Pirates of the Caribbean: The Curse of the Black Pearl in Concert @ Abravanel Hall, 123 W. South Temple, 801-533-6683, June 28, 7 p.m., $30-$79,


  • Shawn Francis Saunders

Salt Lake Acting Co.: Saturday's Voyeur 2018
Salt Lake Acting Co.'s annual musical revue Saturday's Voyeur reaches a milestone anniversary as it celebrates 40 years of raucous, rhythmic, ribald comedy. That makes for an opportunity to look back not just at the weird, wild year that was, but also to look back at the entire history of the show.

According to Janice Jenson, who is stage managing her eighth year of Voyeur, the 2018 prodcution honors the legacy and memory of actor Becky Meacham, who was an integral part of the show's early years. Segments also bring back classics from years past. "So much of it is a throwback, looking at original Voyeur in a fresh way," Jenson says. "People who have been to Voyeur before are going to be so excited to see it. If you're a fan, it'll be 100 percent up your alley."

Still, the show is always a brand-new experience from year to year, as writers Allen Nevins and Nancy Borgenicht comb both local and national news to find targets for their skewering of hypocrisy, self-righteousness and general stupidity. That process has gotten even more challenging, Jenson believes, in such a news-saturated world, but the focus remains on providing a cathartic party experience that brings audience members right up to the edge of the stage—which provides its own unique challenges for staging the high-energy choreography in the tight SLAC theater space. There will be moves," Jenson says, "like, 'Oh, you're going to kick somebody in the face. We're going to have to change that.'" (Scott Renshaw)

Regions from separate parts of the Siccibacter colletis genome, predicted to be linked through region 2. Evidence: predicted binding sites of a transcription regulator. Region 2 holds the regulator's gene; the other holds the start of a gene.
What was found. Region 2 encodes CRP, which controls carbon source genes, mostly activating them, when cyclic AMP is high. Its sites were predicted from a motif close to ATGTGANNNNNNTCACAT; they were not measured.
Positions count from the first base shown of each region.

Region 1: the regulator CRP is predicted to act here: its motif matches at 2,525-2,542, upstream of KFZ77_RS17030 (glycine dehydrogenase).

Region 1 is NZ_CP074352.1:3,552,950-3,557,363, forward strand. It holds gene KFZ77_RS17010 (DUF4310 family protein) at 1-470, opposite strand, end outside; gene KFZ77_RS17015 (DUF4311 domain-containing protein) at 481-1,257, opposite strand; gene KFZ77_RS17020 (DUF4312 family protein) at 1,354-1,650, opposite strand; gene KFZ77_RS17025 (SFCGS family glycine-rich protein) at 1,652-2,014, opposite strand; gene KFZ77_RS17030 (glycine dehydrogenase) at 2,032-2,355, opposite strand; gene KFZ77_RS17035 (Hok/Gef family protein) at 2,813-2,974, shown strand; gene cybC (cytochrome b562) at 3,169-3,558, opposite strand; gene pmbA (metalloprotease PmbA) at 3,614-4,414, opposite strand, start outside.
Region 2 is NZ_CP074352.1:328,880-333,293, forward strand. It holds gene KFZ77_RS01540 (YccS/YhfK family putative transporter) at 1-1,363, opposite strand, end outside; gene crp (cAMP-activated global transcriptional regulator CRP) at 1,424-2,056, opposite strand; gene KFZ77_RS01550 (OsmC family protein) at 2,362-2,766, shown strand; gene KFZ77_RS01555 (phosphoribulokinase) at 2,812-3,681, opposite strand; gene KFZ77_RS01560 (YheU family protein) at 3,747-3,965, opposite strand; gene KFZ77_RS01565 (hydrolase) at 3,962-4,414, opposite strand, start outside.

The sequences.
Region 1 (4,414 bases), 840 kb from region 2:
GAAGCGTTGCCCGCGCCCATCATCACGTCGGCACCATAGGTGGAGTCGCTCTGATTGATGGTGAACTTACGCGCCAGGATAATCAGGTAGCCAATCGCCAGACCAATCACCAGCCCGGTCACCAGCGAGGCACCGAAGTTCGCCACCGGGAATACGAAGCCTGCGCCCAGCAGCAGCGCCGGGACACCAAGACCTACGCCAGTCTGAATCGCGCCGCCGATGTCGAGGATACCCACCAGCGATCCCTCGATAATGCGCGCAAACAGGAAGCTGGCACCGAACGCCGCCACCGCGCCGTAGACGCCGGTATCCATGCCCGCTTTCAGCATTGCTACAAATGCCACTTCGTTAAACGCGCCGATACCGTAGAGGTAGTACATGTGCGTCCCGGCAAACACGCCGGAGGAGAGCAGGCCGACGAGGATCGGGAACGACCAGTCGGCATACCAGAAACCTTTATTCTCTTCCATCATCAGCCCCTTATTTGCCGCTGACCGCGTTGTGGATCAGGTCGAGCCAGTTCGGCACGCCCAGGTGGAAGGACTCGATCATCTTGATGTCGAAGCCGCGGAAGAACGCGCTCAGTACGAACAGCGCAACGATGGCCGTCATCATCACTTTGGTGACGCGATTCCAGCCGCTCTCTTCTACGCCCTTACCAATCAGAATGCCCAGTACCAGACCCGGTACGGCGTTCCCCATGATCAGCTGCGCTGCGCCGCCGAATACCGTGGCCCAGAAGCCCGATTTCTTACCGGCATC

Saturday's Voyeur 2018 @ Salt Lake Acting Co., 168 W. 500 North, 801-363-7522, through Sept. 2, dates and times vary, $45-$55,


  • Eva Rinaldi via Wikimedia Commons

Kevin Hart: The Irresponsible Tour
While it often seems fashionable for comedians to amplify the outrage expressed in these politically potent times, black comedians often feel especially obligated to speak out on the subjects of indignity and injustice. So when Kathy Griffin, no stranger to controversy herself, recently took aim at Kevin Hart by calling him a "pussy" for declining to target the current administration, the barb was not only pointed, but somewhat stereotypical as well. Why are black comedians held to that certain standard?

For his part, Hart simply ignored Griffin's crass critique—and rightfully so. He's always acknowledged his supposed failings, like his height (he's 5'4), and the way masculinity and ethnicity often collide with unrealistic expectations. His creative contributions to the faux reality show Real Husbands of Hollywood is a prime example. Hart, playing a fictionalized version of himself, struggles to find acceptance in the inner circle of show biz, only to end up depressed and disappointed. Of course, that's hardly the case in real life; Hart has played parts in several successful films and television shows, recorded a number of well-received comedy albums, and hosted both the BET Awards and the MTV Video Music Awards, as well as multiple episodes of Saturday Night Live. Although self-deprecating to a fault, he's reaped both the kudos and the credibility needed to make him a major star.

Hart's new summer replacement show on CBS, TKO: Total Knock Out, finds contestants taking the licks, and not the host himself. It ought to go a long way to further elevate his supposedly short stature. (Lee Zimmerman)

Kevin Hart @ Vivint SmartHome Arena, 301 W. South Temple, June 30, 7 p.m., $32-$191.62,